Lawrence argues that fundamentalism is a specific kind of religious ideology. It is antimodern, but not antimodernist. In other words, it rejects the philosophical rationalism and individualism that accompany modernity, but it takes full advantage of certain technological advances that also characterize the modern age. The most consistent denominator is opposition to Enlightenment values. Lawrence believes that fundamentalism is a world-wide phenomena and that it must be compared in various contexts before it can be understood or explained with any clarity.

Lawrence ends his general discussion by listing five "family resemblances" common to fundamentalism. 1) Fundamentalists are advocates of a minority viewpoint. They see themselves as a righteous remnant. Even when they are numerically a majority, they perceive themselves as a minority. 2) They are oppositional and confrontational towards both secularists and "wayward" religious followers. 3) They are secondary level male elites led invariably by charismatic males. 4) Fundamentalists generate their own technical vocabulary. 5) Fundamentalism has historical antecedents, but no ideological precursor.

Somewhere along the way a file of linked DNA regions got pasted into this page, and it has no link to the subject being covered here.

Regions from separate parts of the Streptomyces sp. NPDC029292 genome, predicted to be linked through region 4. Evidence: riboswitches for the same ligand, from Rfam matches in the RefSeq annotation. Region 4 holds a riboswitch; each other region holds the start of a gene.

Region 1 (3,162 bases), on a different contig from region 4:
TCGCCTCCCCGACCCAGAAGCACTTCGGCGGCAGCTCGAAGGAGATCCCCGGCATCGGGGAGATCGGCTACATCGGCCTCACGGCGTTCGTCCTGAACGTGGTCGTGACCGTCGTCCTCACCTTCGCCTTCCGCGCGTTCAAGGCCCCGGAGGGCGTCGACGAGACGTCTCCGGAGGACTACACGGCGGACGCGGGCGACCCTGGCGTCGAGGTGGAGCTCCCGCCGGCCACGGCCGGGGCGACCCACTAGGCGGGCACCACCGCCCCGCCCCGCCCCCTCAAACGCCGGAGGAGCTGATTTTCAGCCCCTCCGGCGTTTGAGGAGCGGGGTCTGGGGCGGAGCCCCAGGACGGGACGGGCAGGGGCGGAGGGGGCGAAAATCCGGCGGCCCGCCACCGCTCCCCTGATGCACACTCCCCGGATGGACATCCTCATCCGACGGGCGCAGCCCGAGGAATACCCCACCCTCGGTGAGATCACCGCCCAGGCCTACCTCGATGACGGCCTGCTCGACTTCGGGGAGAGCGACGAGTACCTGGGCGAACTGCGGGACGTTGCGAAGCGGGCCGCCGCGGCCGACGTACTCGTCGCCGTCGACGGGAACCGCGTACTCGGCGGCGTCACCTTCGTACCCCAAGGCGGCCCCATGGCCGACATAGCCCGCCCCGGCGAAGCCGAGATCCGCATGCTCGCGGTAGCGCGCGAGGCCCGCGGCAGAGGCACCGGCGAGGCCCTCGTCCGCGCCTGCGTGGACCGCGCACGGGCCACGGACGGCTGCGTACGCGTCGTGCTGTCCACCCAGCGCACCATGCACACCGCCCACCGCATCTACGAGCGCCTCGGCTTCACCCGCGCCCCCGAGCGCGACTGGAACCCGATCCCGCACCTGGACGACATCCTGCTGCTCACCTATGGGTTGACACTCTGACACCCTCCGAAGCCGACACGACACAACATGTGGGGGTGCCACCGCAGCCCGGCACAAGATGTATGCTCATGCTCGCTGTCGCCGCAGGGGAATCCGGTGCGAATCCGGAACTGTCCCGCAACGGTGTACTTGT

3/17/2006 5:21 PM  
Blogger cipriano said...

Hey, this is great stuff rantandroar.
Really good.
Thank you for posting it here.

3/17/2006 5:37 PM  
Anonymous Cleo said...

Well, I scored a perfect zero. I am glad I'm not the only one on this path. I too believed all these things once, ten years ago or so. There are many times I wish I could simply return to the faithful believer I was. There is something quite comforting in being able to simply "turn one's cares over" to God. Alas, this is simply not a possible regression for me. I keep learning and exploring and for now that must be enough.

3/17/2006 8:38 PM  
Anonymous patricia said...

Nosey person that I am, I'd love to know the catalyst which started you on the path to where you are now. Those are some pretty strong-held beliefs, and to have them change so dramatically in two years....well, it would be interesting if you could actually site specific moments in your life in the past two years as to how and when you began to see things differently.

Me, I've never believed in any of those things you have listed. Mind you, I have held other beliefs in the past that I no longer believe in now. We are all constantly growing and change (I hope!)

These days I like to repeat the song which Ebeneezer Scrooge sang to himself in the film 'A Christmas Carol', starring Alistair Sim:

"I don't know anything, I never did know anything, and now I know that I don't know, all on a Christmas morning!"

3/19/2006 10:33 PM  
Blogger cipriano said...

Good points Patricia.
Yes.... thing is, there are so many things, I guess, which sparked change in me.
But yeah, I should get to this topic sometime....
Thank you for reading me, Ms. Scrooge!

3/20/2006 6:07 AM